Contesting a trust, disputing a trust, voiding a trust, invalidating a trust, etc. are all common terms for the legal process in which a beneficiary or heir seeks to change the inheritance, gift, bequest, or distribution they’re set to receive, per a trust agreement, after a loved one passes away.
Yes, you can contest a trust, and it is more common than most people think. Trust contests often hinge the ability to prove that the person who created the trust lacked the capacity to do so (often because of a stroke, dementia, or other condition) or was subjected to undue influence by someone who benefited unnaturally from that influence.
Yes, we protect families and heirs every day. In many cases, one beneficiary will contest a trust for the benefit of multiple heirs, beneficiaries, and/or family members. We work with heirs to resolve trust disputes quickly, efficiently, and cost-effectively, often for the benefit of multiple parties.
Yes, most contestants are beneficiaries to the trust who have had their inheritance reduced due to the undue influence of an interloper.
First, consult an experienced trust contest attorney, who can help you examine the facts of your case and advise whether your case is worth pursuing, both emotionally and financially. Second, file a petition with the county court in which the trust is being administered (i.e. where the trustee is). Third, make sure your contest is timely filed. In most instances the trustee will have sent a Notice of Irrevocability under Probate Code section 16061.7, which will set hard deadlines by which you need to have your trust contest filed with the court. If you miss that deadline, you likely will be barred from pursuing your claim. Fourth, rely on your counsel to investigate the sources of additional information and witnesses who will provide the evidence needed to secure a favorable result in your case. Fifth, when you have the information you need, you are ready to mediate (try and settle) your case or take it to trial. Some common legal claims include…
The person who created the trust may have been incapacitated (e.g. coma, stroke, etc.) or otherwise lacked mental capacity sufficient to have understood what they were doing (e.g. Alzheimer’s dementia, medications, etc.) when they executed their trust.
The trust may not represent the decedent’s true, intended disposition of his/her estate because someone else exercised undue influence over them and coerced them to provide benefits to them that they otherwise would have not have given them. Very often the coercing party is a family member who cared for the decedent, a caregiver, a “friend,” but often it can be anyone who providing any service for the decedent who has an opportunity to use influence to obtain an unintended benefit.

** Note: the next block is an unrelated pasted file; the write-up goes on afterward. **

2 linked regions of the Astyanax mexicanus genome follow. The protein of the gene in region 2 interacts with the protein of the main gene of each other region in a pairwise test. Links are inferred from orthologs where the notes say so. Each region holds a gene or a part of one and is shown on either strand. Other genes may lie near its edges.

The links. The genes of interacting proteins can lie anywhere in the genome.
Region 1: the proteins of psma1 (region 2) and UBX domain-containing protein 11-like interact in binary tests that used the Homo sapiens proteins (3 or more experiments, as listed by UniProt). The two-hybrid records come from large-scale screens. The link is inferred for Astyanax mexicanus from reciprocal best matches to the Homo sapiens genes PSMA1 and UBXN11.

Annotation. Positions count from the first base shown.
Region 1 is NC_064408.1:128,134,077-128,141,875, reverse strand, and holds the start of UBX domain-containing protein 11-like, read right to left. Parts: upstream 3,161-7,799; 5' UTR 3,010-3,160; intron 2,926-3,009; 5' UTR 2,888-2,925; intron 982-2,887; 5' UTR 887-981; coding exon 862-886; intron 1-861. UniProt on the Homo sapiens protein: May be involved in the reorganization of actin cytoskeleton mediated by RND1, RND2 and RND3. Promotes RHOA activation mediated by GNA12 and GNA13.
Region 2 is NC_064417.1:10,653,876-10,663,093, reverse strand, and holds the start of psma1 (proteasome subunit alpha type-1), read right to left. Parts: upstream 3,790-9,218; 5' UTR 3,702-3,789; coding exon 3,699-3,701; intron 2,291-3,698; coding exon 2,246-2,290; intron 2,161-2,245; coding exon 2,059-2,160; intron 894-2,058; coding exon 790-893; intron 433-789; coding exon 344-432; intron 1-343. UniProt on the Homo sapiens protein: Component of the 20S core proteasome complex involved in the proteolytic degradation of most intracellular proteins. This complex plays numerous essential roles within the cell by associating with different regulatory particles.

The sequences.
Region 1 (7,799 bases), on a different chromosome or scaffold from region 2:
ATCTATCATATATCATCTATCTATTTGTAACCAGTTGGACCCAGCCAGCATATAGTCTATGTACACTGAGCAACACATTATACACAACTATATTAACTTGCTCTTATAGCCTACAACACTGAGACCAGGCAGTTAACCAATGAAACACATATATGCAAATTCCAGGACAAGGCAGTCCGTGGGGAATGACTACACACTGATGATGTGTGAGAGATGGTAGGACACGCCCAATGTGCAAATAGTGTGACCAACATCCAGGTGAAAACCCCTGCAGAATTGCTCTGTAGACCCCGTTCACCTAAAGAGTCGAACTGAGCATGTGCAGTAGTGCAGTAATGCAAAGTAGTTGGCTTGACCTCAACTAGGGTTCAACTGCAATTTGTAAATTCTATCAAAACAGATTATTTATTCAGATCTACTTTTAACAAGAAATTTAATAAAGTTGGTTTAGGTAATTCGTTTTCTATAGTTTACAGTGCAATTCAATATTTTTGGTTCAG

Sometimes documents are simply forged or doctored, opening the door to civil challenges and, occasionally, criminal charges.
You may have been told that you have 120 days to contest a trust. While it is possible that you could have only 120 days from your loved one’s passing, the more specific answer is, as summarized above, the deadline is triggered by the date of mailing of the Notice of Irrevocabilty or Notice of Trust Administration sent pursuant to Probate Code section 16061.7. Probate Code 16061.7 gives an heir or beneficiary 120 days from the date notice is mailed to contest. If the notice does not contain a copy of the trust, then you will need to ask for a copy. If no copy is provided then you still have only the original 120 days to contest. If a copy is provided within the 120 days, then you have 60 days from the date the trust is mailed to you to contest. It is confusing and easy to get wrong. You would be best-served to retain counsel to help you examine your deadline as soon as you have an inkling that you may want to contest, even if it is before you get a copy of the trust.
The vast majority of states do not enforce no-contest clauses, also known as in terrorem clauses. California is one of the few exceptions, albeit in limited circumstances. The main things to remember are: (1) if you have “probable cause” to contest the trust, then the no-contest clause most likely will be enforced against you; and (2) if your gift was eliminated, rendering the no-contest clause irrelevant, you have nothing to lose and can contest without worry about the clause coming into play.
In general, we recommend working with a trust litigation lawyer familiar with the county probate court in which the trust is being administered – i.e. where the trustee is. For example, if the decedent lived in Los Angeles and the trust is being administered by a trustee out of Los Angeles, we recommend working with a Los Angeles trust litigation attorney. Even if you live in Kansas City.
RMO LLP serves clients in Los Angeles, Santa Monica, Orange County, San Diego, Kansas City, Miami, and communities throughout California, Florida, Missouri and Kansas. For a free consultation, call (424) 320-9444 or visit: https://rmolawyers.com